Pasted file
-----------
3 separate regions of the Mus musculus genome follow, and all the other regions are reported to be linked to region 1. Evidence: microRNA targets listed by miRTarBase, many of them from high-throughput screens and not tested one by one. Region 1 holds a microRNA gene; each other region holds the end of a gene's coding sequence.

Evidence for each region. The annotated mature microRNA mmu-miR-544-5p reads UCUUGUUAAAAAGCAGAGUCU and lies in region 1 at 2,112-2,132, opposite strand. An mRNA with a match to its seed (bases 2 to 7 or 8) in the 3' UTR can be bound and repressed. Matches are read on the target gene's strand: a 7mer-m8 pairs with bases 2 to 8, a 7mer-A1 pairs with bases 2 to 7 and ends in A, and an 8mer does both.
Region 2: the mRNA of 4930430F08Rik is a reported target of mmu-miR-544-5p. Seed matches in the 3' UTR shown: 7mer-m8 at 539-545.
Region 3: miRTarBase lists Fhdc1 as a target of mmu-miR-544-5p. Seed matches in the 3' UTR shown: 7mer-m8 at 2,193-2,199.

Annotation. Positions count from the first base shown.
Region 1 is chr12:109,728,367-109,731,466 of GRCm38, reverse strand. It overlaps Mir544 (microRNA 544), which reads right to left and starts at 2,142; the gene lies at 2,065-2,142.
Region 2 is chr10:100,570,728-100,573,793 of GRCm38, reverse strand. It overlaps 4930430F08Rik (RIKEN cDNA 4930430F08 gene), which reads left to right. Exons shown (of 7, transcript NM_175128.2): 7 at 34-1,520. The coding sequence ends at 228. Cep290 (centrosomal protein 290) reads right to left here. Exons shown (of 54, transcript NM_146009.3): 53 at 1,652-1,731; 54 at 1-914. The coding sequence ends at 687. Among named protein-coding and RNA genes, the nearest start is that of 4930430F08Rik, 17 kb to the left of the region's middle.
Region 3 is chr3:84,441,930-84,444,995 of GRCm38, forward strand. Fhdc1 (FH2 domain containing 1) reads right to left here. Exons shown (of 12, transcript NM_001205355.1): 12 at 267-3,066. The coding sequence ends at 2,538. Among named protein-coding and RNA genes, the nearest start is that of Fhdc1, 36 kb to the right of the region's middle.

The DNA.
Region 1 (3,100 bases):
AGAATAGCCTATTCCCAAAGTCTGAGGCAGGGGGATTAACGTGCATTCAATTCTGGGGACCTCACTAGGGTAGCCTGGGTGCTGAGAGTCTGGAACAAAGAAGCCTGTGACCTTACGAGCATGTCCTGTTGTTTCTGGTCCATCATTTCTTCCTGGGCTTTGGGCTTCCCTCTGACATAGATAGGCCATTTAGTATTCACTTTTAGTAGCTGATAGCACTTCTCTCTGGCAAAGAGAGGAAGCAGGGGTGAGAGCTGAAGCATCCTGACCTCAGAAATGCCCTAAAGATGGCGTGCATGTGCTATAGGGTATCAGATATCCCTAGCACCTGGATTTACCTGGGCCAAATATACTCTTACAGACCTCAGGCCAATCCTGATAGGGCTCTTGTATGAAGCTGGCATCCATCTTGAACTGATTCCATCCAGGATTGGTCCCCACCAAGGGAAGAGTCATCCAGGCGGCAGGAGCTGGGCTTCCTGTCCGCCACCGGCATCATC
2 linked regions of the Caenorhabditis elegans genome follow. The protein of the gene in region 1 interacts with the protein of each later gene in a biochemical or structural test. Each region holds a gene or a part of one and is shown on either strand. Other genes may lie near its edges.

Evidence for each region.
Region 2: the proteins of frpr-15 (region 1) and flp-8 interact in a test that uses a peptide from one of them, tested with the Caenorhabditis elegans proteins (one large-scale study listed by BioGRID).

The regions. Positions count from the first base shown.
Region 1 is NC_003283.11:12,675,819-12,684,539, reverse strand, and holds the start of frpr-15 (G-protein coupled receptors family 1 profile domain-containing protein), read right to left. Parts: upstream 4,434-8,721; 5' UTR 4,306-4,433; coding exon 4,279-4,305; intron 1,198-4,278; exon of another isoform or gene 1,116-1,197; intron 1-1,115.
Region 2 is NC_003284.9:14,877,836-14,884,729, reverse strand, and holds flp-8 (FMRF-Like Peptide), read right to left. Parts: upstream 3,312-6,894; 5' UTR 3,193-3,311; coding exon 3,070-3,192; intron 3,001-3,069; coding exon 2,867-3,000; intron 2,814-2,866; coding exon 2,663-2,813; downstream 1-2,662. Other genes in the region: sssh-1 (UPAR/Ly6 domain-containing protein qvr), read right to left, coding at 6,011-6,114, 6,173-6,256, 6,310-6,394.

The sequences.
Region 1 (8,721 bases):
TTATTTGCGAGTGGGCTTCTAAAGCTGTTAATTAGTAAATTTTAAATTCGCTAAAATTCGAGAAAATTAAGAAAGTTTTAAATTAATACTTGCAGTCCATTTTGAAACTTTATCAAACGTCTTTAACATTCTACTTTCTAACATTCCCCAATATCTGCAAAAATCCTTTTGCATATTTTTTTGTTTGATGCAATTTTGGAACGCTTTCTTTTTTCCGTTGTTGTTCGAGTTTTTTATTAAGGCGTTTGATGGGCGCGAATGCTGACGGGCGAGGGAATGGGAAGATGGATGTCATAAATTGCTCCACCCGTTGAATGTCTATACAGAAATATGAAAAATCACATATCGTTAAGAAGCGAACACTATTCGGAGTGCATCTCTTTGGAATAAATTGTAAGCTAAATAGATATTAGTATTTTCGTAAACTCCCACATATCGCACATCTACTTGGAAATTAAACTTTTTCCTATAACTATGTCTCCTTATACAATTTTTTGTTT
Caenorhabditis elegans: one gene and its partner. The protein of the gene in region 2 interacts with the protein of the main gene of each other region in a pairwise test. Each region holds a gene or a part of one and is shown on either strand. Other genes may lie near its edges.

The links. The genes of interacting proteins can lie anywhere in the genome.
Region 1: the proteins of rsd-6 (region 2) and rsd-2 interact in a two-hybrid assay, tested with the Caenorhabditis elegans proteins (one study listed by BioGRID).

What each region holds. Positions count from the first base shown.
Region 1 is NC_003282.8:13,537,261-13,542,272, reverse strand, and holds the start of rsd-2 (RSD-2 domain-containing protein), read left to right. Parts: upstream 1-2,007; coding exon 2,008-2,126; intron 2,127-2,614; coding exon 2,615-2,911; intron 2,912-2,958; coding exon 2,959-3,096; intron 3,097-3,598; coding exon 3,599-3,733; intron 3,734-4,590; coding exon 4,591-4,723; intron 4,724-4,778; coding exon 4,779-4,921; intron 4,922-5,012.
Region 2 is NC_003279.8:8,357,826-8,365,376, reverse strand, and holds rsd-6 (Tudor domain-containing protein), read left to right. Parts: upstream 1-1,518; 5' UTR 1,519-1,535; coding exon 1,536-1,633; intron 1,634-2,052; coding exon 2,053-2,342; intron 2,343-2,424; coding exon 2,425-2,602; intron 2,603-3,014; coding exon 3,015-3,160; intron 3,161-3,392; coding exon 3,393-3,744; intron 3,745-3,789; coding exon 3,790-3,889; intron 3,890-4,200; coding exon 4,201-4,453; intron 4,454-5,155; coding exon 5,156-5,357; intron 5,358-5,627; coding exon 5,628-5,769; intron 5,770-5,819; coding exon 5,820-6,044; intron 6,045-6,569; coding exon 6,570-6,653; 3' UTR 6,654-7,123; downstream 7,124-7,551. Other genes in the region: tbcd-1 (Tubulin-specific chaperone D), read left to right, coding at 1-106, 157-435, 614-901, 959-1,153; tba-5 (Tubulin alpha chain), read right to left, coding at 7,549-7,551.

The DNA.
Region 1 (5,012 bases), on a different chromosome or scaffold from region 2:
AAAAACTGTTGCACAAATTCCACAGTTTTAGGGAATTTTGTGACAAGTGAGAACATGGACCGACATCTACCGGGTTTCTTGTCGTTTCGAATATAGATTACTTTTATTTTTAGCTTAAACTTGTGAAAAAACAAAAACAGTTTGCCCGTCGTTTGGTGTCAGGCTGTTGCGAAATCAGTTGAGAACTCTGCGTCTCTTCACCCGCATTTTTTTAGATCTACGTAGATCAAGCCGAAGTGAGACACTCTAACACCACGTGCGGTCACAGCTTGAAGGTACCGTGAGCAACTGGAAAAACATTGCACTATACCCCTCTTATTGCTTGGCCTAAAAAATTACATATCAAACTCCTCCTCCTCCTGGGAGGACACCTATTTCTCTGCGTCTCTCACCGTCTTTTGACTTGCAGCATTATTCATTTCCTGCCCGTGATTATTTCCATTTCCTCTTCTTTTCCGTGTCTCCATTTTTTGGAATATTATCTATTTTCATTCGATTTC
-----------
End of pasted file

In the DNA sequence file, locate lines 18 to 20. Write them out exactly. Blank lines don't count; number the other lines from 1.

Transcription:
The sequences.
Region 1 (8,721 bases):
TTATTTGCGAGTGGGCTTCTAAAGCTGTTAATTAGTAAATTTTAAATTCGCTAAAATTCGAGAAAATTAAGAAAGTTTTAAATTAATACTTGCAGTCCATTTTGAAACTTTATCAAACGTCTTTAACATTCTACTTTCTAACATTCCCCAATATCTGCAAAAATCCTTTTGCATATTTTTTTGTTTGATGCAATTTTGGAACGCTTTCTTTTTTCCGTTGTTGTTCGAGTTTTTTATTAAGGCGTTTGATGGGCGCGAATGCTGACGGGCGAGGGAATGGGAAGATGGATGTCATAAATTGCTCCACCCGTTGAATGTCTATACAGAAATATGAAAAATCACATATCGTTAAGAAGCGAACACTATTCGGAGTGCATCTCTTTGGAATAAATTGTAAGCTAAATAGATATTAGTATTTTCGTAAACTCCCACATATCGCACATCTACTTGGAAATTAAACTTTTTCCTATAACTATGTCTCCTTATACAATTTTTTGTTT